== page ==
Why is Pakistan PM Imran Khan staring at another defeat in Senate?

New Delhi, IndiaEdited By: Gravitas deskUpdated: Mar 11, 2021, 06:45 PM IST

Pak PM Imran Khan (FILE) Photograph:(AFP)

Story highlights

The Islamabad High Court on Wednesday rejected a petition by Prime Minister Imran Khan's Pakistan Tehreek-e-Insaf party, challenging former premier Yusuf Raza Gilani's upset win in the Senate elections, ruling that it was not appropriate to 'unnecessarily drag' the judiciary in political matters

A bitter battle is underway in Pakistan for the chairmanship of the Senate. The candidates for the election include Sadiq Sanjarni, the youngest ever chairman of the Senate in the country. and Yousaf Raza Gilani, the country's former prime minister and the newly elected senator from Islamabad.

Fearing another embarrassment, Pakistan Prime Minister Imran Khan had filed a petition in the Election Commission of Pakistan (ECP) stating that Gilani's victory in the Senate polls should be declared null and void as the elections were not transparent.

The Islamabad High Court on Wednesday rejected a petition by Prime Minister Imran Khan's Pakistan Tehreek-e-Insaf party challenging former premier Yusuf Raza Gilani's upset win in the Senate elections, ruling that it was not appropriate to "unnecessarily drag" the judiciary in political matters.

The government's allegations were based on a video of Gilani's son Ali Haider talking with some PTI members and telling them how a vote can be "spoiled".

The PTI, in its petition, said that since seven votes were "spoiled" in the Senate elections and its candidate lost by just five votes, it showed that the PTI lawmakers in the video were bribed.

Refusing to take action on allegations of vote-buying in the polls just on the basis of video clips, the ECP urged the government's lawyer to make all persons involved in the video scandal a party to the case and said that if the charges of giving and receiving bribes are proven, then action should be taken against all the culprits.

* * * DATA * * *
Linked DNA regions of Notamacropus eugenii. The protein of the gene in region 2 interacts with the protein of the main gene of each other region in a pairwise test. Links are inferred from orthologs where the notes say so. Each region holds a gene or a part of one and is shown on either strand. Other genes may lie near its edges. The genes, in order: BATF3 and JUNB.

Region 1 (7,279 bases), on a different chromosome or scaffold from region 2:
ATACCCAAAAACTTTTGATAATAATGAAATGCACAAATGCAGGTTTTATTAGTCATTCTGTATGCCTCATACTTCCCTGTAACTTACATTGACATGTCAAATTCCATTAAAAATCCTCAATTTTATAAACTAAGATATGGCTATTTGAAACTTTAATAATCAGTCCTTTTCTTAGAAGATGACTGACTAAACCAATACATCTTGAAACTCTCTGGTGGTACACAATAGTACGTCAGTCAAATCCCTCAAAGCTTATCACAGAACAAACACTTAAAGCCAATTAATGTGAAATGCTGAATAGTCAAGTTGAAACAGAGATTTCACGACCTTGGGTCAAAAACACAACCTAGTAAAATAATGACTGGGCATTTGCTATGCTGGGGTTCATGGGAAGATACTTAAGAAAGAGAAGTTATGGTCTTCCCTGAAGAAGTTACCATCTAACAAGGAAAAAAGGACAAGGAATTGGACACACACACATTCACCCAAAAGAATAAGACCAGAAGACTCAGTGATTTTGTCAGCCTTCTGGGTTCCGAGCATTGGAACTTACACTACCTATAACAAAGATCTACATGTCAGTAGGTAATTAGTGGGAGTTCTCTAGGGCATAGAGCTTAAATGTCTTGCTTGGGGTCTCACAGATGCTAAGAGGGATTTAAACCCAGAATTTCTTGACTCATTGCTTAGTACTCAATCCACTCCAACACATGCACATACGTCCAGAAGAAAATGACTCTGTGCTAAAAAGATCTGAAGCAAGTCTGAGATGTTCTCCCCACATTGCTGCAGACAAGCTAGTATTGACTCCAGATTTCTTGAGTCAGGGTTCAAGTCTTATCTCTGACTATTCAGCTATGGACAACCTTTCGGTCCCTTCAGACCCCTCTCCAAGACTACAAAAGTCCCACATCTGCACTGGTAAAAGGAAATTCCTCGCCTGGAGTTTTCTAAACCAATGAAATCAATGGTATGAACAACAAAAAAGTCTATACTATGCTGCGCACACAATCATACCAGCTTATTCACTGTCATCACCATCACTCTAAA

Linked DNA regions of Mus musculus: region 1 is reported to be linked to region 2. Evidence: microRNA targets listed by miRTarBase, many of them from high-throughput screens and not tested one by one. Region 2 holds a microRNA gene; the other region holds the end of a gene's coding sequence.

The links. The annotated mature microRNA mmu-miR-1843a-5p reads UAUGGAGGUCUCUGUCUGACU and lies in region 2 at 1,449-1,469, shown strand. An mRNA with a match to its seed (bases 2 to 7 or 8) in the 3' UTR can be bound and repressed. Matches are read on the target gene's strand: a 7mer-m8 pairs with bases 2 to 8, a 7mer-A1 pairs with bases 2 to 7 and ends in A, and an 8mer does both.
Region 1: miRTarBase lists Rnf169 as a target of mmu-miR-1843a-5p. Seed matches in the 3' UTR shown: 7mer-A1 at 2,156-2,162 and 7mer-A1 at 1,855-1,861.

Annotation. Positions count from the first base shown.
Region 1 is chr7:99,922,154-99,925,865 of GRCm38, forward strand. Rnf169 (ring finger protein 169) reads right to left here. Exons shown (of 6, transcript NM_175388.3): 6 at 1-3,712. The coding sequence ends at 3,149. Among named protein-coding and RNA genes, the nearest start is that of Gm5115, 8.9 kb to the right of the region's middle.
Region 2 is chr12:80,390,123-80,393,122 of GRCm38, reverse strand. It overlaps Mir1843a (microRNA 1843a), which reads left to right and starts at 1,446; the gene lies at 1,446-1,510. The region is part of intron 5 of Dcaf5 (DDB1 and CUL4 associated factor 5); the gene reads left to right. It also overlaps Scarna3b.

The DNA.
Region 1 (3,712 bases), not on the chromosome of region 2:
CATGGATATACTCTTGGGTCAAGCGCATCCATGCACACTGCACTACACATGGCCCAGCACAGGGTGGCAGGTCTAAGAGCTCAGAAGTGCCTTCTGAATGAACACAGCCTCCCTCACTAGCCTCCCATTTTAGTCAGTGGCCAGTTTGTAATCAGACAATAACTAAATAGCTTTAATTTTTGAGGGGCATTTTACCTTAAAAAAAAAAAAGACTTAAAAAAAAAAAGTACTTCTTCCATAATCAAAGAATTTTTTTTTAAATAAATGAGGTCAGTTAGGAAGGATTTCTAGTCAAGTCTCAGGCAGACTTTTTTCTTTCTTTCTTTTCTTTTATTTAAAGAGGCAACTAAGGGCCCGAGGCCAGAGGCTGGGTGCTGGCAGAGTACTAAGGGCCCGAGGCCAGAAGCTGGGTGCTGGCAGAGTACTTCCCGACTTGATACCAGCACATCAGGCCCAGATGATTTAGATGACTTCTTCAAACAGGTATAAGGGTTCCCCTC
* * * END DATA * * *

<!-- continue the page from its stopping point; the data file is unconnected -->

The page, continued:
The IHC on Wednesday also rejected a plea to disqualify the former premier's son who is a provincial lawmaker.

Meanwhile, Prime Minister Khan has alleged that senators belonging to the ruling PTI were being offered money to vote for Gilani.

"The Opposition used the money to win the Islamabad seat," he said while referring to Shaikh's loss to Gilani. He added that the same people were active to influence the election of the Senate chairman. 

Gilani, who contested the Senate election as a Pakistan Democratic Movement (PDM) candidate, defeated the ruling Pakistan Tehreek-e-Insaf (PTI) candidate and Finance Minister Abdul Hafeez Shaikh by securing 169 votes against 164 votes by Shaikh on Wednesday, giving a major blow to Khan, who had personally campaigned for his cabinet colleague.

The Opposition had demanded the prime minister's resignation after the debacle, following which Khan decided to take a vote of confidence on Saturday, which he won comfortably.

Pakistan's Opposition parties on Monday nominated Gilani as their joint candidate for the Senate chairman election scheduled for later this week.

To endure Gilani's victory, the PDM, an alliance of 11 political parties, reached out to the Muslim league Quaid-i-Azam, an ally of Pakistan's government. It also nominated Maulana Ghafoor Haidri of Jamiat Ulema-e-Islam Fazl (JUI-F) for the post of deputy chairman of Senate.

In an effort to sway votes in a tight competition, the government offered to support Haidri if his party supported Sadiq Sanjrani, who is supported by the government for the Senate chairmanship. However, Haidri rejected the offer, saying the Opposition is united and in consensus.

While on Tuesday, it seemed to get support from the Muttahida Qaumi Movement.

Although neither of the two parties promised their support, Imran Khan is a bit unnerved as he fears these parties might end up cross-voting at the last moment.

There are a total of 100 seats in the Senate, Imran khan's party, along with its allies, controls 48 seats while the Opposition controls 51 seats. 

Fearing himself to be on a sticky wicket, Imran Khan has a plan to spin the narrative. This plan centres around Gilgit-Baltistan, which falls in Pakistan-occupied Kashmir.

The assembly in Gilgit-Baltistan has adopted a resolution demanding that the region be declared an interim province. The resolution was passed on March 9, the same day the PTI in Islamabad was trying to woo the Opposition.

The region is ruled by the ruling PTI. It is significant as it is under the illegal occupation of Pakistan. It includes large parts of the greater Kashmir region.

The Indian Parliament has already passed a resolution defining the whole of Kashmir as an integral part of India.

Pakistan on the other hand, has always claimed Gilgit-Baltistan as part of its territory. However, it has never declared it a province.